17th C. Polish Costume Details/Domestic Items Misc.
Odziez I Wnetrza Domow Mieszczanskich w Polsce w Drugiej Polowie XVI I W XVII Wieku
by Magdalena Bartkiewicz
And Skarb ze Skrwilna Skarb z Nieszawy
Muzeum Okregowq w Torunin 2002
by K. Kluczwajd
Main Costume Page
Buttons, e.g. for Zupan
Belts were used in preference to shashs, although sometime a rather plain belt/hanger was covered by a narrow sash. The very wide sash did not become fashionable untill the very end of the 17th C.
Other material objects
Kazimierz the Great ordered a recoinage in XIV century. The new, grosz (grosh) system was based on a European one. 1 Cracovian grzywna = 197 grams of silver = 4 wiarunki = 24 skojce = 48 groszy (grosh) = 96 polgroszy (half grosh) = 96 denars. The gold coinage of Hungary was used in valuable transactions. This system had also been debased. Foreign coins of less value were brought to Poland. Different systems were used in the parts of country Prussia and Lithuania had completely different coinage. All these factors caused a lot of havoc for trade.
Thorough reforms made in 1526 1528, the new zloty system was implemented. 1 zloty = 5 szostakow (~six ) = 10 trojakow (~three ) = 30 grosh. 1 grosh = 2 half grosh = 3 szelag = 6 ternars = 18 denars. 1 grosh = 0.77 grams of silver. The system was implemented in Prussia in 1538 and in Lithuania in 1569. Gold ducats of 3.5 grams of gold were struck then. In 1564 silver talars were introduced, the coin was meant to be equal to golden ducat. 1 talar = 5 orts. The system was stable until the beginning of XVII century. When during the reign of Zygmunt III the coins were debased again, also worthless German coins were brought in and took place of melted Polish coins. The crisis occurred strongly after the war with Sweden in the half of XVII century the coinage was debased even more. In 1659 Boratyni was granted a licence to strike copper szelags, he exceeded the amount agreed in the licence. In 1663 Tymf begun to issue low value zlotys, that consisted half of the silver then in the regal coinage. Those coins were then given an obligatory value over intrinsic one this situation continued till the end of reign of Saxon elector kings in Poland (1763). During the seven-year war (1756 1763) Prussians got the genuine dies and struck fakes of very low intrinsic value.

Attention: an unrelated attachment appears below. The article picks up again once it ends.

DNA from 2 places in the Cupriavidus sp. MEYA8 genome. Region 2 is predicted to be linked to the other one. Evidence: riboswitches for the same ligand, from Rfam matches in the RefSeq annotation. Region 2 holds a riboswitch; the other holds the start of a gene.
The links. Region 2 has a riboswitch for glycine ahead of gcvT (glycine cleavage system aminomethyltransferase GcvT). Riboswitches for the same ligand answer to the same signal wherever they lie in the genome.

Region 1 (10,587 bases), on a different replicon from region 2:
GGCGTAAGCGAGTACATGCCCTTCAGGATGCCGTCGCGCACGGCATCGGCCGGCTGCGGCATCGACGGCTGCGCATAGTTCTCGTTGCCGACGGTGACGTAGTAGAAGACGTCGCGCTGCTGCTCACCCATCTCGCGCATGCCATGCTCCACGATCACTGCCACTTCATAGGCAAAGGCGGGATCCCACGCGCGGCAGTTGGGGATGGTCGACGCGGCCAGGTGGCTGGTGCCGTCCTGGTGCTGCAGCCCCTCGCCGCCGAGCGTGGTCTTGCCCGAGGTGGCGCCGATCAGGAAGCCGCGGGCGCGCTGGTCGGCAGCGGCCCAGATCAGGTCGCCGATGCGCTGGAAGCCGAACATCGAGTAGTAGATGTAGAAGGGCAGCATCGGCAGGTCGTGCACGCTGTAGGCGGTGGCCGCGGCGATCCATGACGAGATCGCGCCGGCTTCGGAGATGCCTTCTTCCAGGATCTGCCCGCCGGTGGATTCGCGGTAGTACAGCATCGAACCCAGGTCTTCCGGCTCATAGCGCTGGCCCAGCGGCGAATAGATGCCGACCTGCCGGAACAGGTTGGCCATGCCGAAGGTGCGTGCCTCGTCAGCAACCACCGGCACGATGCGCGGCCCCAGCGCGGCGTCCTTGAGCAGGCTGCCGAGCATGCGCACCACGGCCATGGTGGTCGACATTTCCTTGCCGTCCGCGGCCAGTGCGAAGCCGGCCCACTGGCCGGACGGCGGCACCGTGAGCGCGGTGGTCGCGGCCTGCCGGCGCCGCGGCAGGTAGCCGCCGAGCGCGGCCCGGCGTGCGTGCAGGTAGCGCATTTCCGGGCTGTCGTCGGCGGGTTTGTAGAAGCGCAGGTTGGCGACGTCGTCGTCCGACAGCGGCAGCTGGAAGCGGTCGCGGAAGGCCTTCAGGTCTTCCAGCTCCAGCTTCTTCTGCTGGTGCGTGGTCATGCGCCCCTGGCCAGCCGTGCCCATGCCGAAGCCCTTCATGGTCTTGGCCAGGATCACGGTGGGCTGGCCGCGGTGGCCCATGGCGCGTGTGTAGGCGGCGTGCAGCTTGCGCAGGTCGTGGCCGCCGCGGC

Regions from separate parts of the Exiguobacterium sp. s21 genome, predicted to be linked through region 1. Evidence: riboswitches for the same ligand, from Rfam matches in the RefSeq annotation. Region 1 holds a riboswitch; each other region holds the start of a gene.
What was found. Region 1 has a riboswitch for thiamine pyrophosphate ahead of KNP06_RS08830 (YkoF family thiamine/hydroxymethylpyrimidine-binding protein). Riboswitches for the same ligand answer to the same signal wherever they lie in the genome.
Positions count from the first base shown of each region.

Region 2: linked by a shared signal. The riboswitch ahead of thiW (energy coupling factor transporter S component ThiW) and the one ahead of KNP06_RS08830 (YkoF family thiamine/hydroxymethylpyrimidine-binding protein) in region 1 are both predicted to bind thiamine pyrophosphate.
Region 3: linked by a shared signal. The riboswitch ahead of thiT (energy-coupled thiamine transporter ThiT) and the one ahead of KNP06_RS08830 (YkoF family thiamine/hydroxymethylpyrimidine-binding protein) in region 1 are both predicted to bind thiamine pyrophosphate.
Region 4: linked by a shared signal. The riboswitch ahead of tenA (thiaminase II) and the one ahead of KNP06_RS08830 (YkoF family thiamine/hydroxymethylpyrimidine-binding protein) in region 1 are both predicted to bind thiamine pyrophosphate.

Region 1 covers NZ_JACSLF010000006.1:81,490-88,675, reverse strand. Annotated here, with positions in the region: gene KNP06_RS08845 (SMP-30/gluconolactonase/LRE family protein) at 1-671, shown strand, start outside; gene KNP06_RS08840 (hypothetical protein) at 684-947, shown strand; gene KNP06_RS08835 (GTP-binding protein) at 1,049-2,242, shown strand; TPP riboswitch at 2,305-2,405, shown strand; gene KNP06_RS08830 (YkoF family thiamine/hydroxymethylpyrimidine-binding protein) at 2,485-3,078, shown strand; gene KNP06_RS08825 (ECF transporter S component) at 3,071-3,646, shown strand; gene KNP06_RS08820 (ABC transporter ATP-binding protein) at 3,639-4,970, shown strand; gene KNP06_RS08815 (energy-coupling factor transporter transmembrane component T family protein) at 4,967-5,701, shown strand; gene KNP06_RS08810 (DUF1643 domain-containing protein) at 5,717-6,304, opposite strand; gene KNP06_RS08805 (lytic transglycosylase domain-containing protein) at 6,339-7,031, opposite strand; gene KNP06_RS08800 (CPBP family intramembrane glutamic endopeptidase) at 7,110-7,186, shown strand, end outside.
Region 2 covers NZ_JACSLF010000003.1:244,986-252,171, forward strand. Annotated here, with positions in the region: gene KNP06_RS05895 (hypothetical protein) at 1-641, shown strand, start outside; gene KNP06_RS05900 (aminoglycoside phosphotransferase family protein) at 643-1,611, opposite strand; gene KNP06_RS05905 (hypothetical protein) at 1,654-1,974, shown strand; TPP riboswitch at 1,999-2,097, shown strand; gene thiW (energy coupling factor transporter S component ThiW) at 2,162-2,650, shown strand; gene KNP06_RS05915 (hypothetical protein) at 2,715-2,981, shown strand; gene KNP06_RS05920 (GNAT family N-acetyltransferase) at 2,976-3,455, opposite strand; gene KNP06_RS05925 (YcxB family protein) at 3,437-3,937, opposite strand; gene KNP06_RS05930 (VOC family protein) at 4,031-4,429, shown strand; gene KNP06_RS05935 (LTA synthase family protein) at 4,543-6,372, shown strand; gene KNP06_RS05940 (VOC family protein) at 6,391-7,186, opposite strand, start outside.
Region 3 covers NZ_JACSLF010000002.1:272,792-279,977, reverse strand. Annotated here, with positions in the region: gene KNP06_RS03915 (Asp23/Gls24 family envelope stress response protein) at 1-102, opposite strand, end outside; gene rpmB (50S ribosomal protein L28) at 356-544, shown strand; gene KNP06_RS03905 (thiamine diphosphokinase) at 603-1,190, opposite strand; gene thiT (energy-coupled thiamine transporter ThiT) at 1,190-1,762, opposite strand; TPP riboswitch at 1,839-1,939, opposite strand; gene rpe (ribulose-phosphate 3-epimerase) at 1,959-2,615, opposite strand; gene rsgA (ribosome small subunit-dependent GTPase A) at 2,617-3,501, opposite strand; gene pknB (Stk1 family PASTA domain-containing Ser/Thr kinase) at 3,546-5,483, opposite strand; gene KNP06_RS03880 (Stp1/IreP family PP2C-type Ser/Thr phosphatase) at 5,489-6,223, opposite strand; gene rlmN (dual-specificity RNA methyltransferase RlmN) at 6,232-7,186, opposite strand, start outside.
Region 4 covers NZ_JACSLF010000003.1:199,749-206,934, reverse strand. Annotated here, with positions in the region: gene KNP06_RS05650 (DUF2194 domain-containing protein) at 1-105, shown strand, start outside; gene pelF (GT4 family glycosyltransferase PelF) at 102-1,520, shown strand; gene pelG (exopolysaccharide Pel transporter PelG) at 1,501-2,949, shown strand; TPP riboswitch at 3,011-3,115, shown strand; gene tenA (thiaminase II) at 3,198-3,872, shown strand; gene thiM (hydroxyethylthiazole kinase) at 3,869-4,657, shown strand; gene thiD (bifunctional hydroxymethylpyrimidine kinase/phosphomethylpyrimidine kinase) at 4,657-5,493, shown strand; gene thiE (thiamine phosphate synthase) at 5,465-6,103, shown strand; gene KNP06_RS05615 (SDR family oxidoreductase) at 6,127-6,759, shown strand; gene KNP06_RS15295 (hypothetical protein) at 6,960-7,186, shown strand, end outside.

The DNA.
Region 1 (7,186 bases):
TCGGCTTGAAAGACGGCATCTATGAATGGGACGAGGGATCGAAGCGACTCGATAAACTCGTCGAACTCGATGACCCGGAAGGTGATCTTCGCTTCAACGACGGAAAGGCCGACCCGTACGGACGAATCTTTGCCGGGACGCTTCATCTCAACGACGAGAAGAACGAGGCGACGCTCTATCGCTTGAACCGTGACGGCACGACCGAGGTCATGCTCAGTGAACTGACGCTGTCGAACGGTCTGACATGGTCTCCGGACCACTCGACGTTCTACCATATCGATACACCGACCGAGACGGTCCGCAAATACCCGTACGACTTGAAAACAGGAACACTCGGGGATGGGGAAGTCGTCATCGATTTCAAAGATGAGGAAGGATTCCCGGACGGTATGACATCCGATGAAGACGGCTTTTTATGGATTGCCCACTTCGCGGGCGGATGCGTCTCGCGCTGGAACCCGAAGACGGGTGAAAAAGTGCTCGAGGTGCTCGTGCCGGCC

Brief history of Polish monetary system. Blazej Kwiatkowski, 1998
XV - XVI c.c. Crimean Khanat arises in the ruins of Golden Horde in the south of
the Ukraine which started its own coinage on behalf of dynasty of khans Gireys. Autonomous
Genoese-Tatar town Kaffa (now is Feodosiya) was formed in the Crimea in the middle of the
XV c. This town also issued its own silver and copper coins. The town of Apocastro (now is
Belgorod-Dnestrovskiy near Odessa) which got under the control of Moldavian Princedom
issued copper coins and over-minted silver dirhams of Golden Horda. Moldavian coins were
wide spread on the south-west lands of the Ukraine. In the middle of the XV c. Turkey
occupied Constantinople and Byzantine Empire was collapsed. After that Turkish coins
started spreading on Ukrainian territory.
XVII-the end of XVIII c.c. The coins of Poland and also her vassals and other European states such as Silesia, Riga, Danzig, Czech, Hungary, Sweden were very wide spread. On the begining of the second half of the XVII c. a great amount of silver kopecks of Moscow State and also "efimki" - European tallers which were over-minted in Moscow started spreading on the left shore of Ukraine. The coins of Crimean Khanat and Osttoman Empire still circulated on the south of Ukraine almost till the end of XVII c. At that time Russia almost liberated the South of Ukraine from Ottoman Empire and Crimean Khanat stopped its existance.
Poland. Sigismund III. Ort. AR. XVII AD